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donald trump diet

Trump’s Health {Diet, Exercise, Stress, Sex, Sleep} Risk of Heart Attack?

Is Donald Trump at Risk of Having a heart attack? Donald Trump received his first comprehensive physical exam as sitting president this January (2018) at the Walter Reed National Military Medical Center. Navy Rear Adm. Ronny L. Jackson conducted the exam and claimed that the President was “in excellent health.”

While such exams are voluntary, presidents can decide which details they wish to disclose to the public. Furthermore, Trump is currently the oldest sitting president in U.S history, and many have questioned the state of his health given his proclivities for fast food meals and scant exercise.

In particular, many have suggested that Trump’s diet puts him at major risk of heart failure, if not a heart attack while in office.

Could Trump have a heart attack? Let’s look at Trump’s health including his diet, exercise routine, stress level, sex life, and sleep habits to determine potential health risks.

1. Trump’s Diet: What Does He Eat?

One of the most fundamental places to begin when assessing any individual’s risk for heart disease of any kind is diet.

Overweight and obese people are at greater risk of heart disease, Type 2 Diabetes, cancer, gout, respiratory issues, and even stroke; the popular Weight Watchers program is founded in the belief that a healthy lifestyle and diet can help combat these serious medical conditions.

While the President conducts most of his affairs, both personal and professional, behind closed doors, we do have a general idea of what Donald Trump eats on a daily basis.


Trump has reputedly claimed in press interviews that he tends to skip breakfast, avoiding it in order to prioritize his favorite meal of the day: dinner.

If he must eat what is arguably the most important meal of the day, he opts for McDonald’s McMuffins (one or two) or a portion of crispy bacon and over-medium eggs. He does not consume caffeine in the morning.

Trump’s tendency to avoid calories in the morning is risky. Skipping breakfast has long been associated with coronary heart disease. In fact, a new Harvard study discovered that men who skip breakfast are 27% more likely to experience a heart attack than those who do start their days with a small meal.

The Egg McMuffins aren’t helping Trump out in this regard, either. 36% of a McMuffin’s 300 calories come from fat; one McMuffin delivers a whopping 30% of the daily recommended intake of saturated fats.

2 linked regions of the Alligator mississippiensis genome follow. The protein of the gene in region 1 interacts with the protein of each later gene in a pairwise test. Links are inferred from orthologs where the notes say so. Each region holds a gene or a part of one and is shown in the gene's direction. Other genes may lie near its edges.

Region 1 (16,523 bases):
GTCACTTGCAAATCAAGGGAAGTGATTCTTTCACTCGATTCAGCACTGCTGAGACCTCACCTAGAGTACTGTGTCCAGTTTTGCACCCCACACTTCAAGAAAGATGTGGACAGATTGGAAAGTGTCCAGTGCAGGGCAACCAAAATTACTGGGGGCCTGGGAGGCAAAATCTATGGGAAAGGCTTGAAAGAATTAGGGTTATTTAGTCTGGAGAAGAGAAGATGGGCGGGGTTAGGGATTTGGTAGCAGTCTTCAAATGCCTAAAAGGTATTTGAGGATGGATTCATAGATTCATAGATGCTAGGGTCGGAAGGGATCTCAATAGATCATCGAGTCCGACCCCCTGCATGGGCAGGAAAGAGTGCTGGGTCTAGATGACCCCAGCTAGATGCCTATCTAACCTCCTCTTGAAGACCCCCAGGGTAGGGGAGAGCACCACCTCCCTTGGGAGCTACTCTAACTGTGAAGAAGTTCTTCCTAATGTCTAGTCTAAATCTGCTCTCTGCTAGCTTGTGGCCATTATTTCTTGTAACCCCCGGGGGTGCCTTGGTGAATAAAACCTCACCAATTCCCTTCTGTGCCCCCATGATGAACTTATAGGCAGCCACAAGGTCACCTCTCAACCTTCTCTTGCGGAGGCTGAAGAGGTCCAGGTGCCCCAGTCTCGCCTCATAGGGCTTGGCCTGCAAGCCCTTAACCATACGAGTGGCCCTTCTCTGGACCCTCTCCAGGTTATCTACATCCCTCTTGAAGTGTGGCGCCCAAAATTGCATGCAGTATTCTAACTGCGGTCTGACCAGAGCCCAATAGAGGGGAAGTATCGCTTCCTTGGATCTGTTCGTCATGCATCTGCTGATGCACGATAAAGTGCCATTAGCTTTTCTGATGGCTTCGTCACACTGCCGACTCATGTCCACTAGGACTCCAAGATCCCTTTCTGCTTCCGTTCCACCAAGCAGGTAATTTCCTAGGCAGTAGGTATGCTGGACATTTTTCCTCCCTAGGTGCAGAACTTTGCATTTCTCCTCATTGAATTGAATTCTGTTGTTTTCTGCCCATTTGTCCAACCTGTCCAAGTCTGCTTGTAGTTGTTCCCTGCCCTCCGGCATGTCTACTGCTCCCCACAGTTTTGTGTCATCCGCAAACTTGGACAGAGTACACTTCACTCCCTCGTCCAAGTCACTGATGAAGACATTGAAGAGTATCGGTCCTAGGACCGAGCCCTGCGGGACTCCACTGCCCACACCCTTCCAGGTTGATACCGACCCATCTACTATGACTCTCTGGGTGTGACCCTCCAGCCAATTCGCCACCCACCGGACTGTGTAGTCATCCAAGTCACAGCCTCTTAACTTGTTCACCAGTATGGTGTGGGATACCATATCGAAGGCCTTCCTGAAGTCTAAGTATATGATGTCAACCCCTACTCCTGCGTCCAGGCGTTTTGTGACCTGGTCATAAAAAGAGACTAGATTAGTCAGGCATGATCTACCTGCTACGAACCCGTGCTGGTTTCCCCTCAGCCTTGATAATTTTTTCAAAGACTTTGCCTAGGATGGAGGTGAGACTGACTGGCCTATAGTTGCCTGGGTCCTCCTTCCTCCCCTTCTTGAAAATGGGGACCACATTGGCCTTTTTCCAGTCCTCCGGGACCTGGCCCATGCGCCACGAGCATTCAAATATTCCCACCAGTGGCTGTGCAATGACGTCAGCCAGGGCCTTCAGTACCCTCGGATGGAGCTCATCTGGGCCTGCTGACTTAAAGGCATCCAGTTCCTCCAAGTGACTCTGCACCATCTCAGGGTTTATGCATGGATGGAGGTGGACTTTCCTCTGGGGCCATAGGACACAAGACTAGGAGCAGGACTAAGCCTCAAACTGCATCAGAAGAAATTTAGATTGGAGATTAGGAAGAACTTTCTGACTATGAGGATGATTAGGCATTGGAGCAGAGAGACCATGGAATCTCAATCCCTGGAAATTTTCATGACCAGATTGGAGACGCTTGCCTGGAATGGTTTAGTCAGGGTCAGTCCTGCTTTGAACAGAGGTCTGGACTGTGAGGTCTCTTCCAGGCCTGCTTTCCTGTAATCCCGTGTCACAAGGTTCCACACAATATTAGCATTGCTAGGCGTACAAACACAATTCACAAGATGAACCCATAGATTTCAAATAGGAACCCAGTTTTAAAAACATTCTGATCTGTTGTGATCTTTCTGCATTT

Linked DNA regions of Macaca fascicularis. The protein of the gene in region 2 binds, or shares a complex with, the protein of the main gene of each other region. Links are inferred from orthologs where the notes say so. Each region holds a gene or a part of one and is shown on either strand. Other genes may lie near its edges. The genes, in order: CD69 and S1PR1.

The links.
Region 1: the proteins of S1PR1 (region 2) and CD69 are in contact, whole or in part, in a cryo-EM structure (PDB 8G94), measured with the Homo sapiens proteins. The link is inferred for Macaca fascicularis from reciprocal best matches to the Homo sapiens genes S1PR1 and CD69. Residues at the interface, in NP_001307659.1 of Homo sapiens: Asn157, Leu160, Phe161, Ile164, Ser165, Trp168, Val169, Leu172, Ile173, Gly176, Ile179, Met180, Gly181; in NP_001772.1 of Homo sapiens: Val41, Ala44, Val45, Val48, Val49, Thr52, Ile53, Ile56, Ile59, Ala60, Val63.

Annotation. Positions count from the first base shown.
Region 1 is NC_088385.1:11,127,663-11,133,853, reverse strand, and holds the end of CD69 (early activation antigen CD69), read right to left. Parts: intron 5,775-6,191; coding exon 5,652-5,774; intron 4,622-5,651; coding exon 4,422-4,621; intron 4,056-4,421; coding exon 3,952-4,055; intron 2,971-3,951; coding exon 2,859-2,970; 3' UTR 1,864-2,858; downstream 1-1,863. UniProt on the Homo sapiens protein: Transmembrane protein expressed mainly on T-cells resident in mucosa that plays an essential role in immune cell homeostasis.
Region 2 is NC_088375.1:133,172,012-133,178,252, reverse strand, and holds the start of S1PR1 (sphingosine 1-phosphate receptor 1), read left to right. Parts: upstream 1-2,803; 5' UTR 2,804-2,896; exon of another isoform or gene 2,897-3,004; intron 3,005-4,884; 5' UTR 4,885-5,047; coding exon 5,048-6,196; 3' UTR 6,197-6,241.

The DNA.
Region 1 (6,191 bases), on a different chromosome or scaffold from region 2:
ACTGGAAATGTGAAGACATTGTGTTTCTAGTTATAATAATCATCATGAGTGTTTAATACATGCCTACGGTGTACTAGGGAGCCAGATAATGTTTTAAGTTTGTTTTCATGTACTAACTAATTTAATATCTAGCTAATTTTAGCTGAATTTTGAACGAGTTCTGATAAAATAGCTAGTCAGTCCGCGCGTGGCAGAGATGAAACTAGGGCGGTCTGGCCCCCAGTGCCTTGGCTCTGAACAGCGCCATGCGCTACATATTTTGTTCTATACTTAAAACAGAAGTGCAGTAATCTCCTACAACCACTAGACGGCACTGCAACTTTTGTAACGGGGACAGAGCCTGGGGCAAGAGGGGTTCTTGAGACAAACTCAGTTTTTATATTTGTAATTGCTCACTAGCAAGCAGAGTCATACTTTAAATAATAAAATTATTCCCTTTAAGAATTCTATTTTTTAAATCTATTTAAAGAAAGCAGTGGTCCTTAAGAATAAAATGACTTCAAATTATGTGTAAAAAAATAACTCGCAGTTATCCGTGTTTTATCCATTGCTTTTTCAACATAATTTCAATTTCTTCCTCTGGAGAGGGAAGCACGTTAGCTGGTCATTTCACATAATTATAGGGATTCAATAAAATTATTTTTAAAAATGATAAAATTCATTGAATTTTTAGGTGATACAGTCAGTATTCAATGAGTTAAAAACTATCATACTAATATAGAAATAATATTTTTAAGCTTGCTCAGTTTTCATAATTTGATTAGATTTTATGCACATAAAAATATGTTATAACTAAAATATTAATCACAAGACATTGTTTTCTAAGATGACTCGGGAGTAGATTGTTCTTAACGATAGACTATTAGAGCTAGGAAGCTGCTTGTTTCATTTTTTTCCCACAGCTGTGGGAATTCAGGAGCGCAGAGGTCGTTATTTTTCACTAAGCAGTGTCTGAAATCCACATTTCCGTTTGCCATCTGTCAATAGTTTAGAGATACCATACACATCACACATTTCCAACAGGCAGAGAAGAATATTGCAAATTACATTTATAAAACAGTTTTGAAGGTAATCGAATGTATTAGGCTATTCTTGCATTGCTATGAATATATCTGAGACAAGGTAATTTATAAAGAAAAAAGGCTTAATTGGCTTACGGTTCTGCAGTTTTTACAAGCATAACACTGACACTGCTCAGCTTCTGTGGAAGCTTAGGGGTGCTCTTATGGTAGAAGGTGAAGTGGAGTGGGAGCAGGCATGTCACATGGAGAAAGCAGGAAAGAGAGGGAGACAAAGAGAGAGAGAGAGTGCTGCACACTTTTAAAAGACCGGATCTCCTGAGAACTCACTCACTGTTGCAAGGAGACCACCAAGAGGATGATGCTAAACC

The Canadian Heart and Stroke Foundation asserts that overconsumption of saturated fat raises LDL cholesterol levels. LDL cholesterol can elevate a person’s risk of cardiovascular disease.

Lunch & Dinner:

The current president does at least consume lunch and dinner, although according to his former campaign manager Corey Lewandowski, Trump will sometimes forgo food for 14 or 16 hours at a time.

For these meals, Trump will opt for his favorites: steaks with sides of ketchup, Big Macs, Filet-o-Fish McDonald’s sandwiches, pizza (without the crust), and chocolate shakes.

Throughout the day, Trump reputedly indulges his penchant for Diet Coke, sometimes drinking up to twelve cans a day. The White House pantry is also allegedly brimming with Lay’s potato chips and bags of Doritos.

*Related: Boost Drinks: 30% Off Coupon

Unfortunately, in terms of heart health, Trump’s lunch, snack and dinnertime habits aren’t scoring many points. While routine periodic fasting can be, at times, surprisingly beneficial to your health, fasting that culminates in fast food feasting (Big Macs, etc.) can more than negate those benefits, coaxing the body to consume more saturated fat and carbohydrates than are strictly necessary.

The notable absence of fiber culled from fruits and vegetables, whole grain carbohydrates, and healthy fats in Trump’s current diet is also unsettling. Dietary fiber can improve blood cholesterol levels and lower risk of heart disease and stroke.

A fast-food diet high in saturated and trans fats also increases one’s risk of heart disease and stroke due to its capacity to elevate blood cholesterol levels. Trump currently takes medication to reduce high levels of blood cholesterol.

While researchers have yet to pinpoint a definitive relationship between sugary beverages like Diet Coke with cardiovascular disease, such beverages have historically been associated with obesity, diabetes, and heart disease.

2. Trump’s Exercise Routine:

trump playing golf
Photo credit: Scott Heppell / AP

Fitness and stress are additional factors that can either increase or decrease one’s risk of heart disease. Individuals who live high-stress lives are at greater risk of conditions that lead to heart conditions, such as hypertension and high blood pressure.

Following Trump’s January physical exam, the president was encouraged to exercise more. Yet little evidence exists as to whether or not Trump actually follows a legitimate exercise regime, save for his frequent golfing trips. (It’s really hard to find a recent photo of Donald Trump exercising, which isn’t a good sign!) 

In fact, Trump seems to believe that copious exercise may actually be counterproductive, as earlier this year he told Reuters:

“A lot of people go to the gym and they’ll work out for two hours and all… Then they get their new knees when they’re 55 years old and they get their new hips and they do all those things. I don’t have those problems.”